I love that I’m better at skiing than I am at any other sport. Sure, I’ve thrown clinics on Telluride mountain bike trails, Frisbee fields and sweaty dance floors. But I feel most at home, athletically speaking, on 6-foot-long fiberglass sticks.
It’s as if I’m an insect that’s hopelessly dependent on the virtual antennae attached to my Langes. For me to navigate mountains, skis searching out ahead are required. I trust the reaching tentacles to tell me how to proceed. With each giddily weightless turn, the skis and the gods and the America we all love told me to go faster, to devour great gobs of the San Juan Mountains.
On Thursday, tourists and locals lapped the same combinations of Misty Maiden-Boomerang-Village Bypass in hazardous clusters. One of my four descents encountered a slope booby-trapped with camouflage hunting-wear and gross incompetence.
I caught up to some teenage flatlanders. Subconsciously, my internal computer processed rental skis, spanking new jackets, and the way their lift tickets repeatedly slapped their cheeks, owing to their unfathomable, kooky attachment at the neck.
Together, we curved onto a bottle-necking pathway. Sensing danger, I scanned for data with Terminator urgency. While there’s no predicting the random vectors and sudden tangents flatlanders take, a decades-old ski brain somehow calibrates That Which Cannot be Calibrated.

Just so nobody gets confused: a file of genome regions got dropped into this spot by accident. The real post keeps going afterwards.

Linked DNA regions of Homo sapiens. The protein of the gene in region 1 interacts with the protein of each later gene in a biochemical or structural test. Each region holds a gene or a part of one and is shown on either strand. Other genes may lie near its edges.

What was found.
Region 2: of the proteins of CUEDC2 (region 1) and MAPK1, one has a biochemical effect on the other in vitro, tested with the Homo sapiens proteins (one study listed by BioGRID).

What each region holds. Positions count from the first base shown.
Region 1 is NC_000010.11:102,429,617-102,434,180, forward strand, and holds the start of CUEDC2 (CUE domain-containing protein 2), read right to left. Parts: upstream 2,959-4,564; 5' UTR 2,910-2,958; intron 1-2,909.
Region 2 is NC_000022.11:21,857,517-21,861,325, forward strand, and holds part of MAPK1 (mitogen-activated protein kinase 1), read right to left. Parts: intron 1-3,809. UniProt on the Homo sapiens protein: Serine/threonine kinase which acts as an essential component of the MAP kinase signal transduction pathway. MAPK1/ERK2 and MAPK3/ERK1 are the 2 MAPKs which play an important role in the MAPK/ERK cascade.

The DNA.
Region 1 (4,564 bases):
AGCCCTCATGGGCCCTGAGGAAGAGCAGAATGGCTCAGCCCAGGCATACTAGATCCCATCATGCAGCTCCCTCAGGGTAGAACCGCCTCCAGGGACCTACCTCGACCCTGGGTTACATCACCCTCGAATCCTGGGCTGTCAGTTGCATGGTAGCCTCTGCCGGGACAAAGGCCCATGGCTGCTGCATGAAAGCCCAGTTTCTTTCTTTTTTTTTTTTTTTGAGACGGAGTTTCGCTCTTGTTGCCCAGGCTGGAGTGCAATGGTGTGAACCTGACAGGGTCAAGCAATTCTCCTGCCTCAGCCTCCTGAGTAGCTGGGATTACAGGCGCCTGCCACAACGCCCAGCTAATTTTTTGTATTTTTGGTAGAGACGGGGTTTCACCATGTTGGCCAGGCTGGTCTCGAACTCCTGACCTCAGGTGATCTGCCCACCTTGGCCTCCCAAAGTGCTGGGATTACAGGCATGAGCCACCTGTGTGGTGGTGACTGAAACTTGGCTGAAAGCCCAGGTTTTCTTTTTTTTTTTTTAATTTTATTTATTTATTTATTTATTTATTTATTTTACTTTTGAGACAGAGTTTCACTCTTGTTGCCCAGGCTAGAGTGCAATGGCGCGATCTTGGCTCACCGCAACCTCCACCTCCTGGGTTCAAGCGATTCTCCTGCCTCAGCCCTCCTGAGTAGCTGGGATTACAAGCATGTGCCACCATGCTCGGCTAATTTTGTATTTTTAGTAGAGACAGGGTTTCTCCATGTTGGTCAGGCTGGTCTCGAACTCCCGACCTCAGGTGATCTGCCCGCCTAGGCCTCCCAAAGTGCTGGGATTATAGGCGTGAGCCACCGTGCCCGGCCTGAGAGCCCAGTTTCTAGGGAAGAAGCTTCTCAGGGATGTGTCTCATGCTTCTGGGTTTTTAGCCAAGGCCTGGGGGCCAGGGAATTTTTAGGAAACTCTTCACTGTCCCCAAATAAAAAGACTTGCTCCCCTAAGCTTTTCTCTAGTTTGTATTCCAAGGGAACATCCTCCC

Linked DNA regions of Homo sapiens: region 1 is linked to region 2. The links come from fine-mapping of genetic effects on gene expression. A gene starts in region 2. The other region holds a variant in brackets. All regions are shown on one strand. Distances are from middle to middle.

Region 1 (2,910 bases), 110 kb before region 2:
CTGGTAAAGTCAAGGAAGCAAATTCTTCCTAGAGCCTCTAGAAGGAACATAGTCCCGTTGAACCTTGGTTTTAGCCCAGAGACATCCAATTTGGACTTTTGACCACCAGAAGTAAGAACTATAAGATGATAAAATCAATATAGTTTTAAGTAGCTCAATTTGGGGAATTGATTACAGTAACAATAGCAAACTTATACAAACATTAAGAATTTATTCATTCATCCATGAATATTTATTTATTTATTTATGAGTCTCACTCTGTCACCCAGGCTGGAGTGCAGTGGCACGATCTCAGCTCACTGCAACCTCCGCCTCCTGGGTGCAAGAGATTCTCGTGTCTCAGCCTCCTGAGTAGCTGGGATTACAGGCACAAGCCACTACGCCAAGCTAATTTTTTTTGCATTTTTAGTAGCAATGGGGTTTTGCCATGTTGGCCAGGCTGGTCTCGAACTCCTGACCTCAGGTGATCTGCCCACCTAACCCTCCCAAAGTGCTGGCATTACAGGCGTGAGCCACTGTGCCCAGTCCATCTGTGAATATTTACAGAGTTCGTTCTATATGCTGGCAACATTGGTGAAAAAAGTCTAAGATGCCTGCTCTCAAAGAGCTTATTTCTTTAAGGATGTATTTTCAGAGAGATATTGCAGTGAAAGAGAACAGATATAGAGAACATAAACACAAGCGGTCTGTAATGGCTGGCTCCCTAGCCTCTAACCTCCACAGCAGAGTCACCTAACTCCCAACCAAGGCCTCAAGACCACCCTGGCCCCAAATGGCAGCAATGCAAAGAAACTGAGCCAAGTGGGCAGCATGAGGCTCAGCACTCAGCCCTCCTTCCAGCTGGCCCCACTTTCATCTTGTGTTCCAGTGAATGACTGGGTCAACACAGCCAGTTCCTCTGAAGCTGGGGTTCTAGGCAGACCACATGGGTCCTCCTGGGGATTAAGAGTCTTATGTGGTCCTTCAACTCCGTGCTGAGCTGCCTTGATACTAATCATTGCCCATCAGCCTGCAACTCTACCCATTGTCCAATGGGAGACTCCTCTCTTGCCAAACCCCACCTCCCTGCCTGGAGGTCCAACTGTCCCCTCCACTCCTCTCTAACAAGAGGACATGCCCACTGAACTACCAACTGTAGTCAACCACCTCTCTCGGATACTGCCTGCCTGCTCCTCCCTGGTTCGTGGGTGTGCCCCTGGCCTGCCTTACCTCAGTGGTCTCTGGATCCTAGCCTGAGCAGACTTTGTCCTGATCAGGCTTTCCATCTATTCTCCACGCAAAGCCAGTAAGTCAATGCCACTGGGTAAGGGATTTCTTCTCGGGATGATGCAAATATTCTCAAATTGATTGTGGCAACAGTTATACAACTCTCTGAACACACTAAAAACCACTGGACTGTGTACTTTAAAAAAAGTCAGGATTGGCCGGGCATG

Sure enough, a dude in an orange jacket lurched, out of control, across the track into my line. Having intuited his approach angle, though, I floated safely around the chaos on the wings of a barely conscious check-turn.
I guess I’m a skier again. It’s good to be back.
Of course, I find it perfectly appropriate that my wintersports comeback occurred on Thanksgiving Day. I expressed deep, serious gratitude for my ability to experience the delirious, gravity-fed bliss that is Skiing — capital S intended. Every skier among us should be so grateful, every slope, every day.
Adventure journalist Rob Story has lived in Telluride for more than 25 years, writing for Skiing, Powder, Outside, Esquire and more.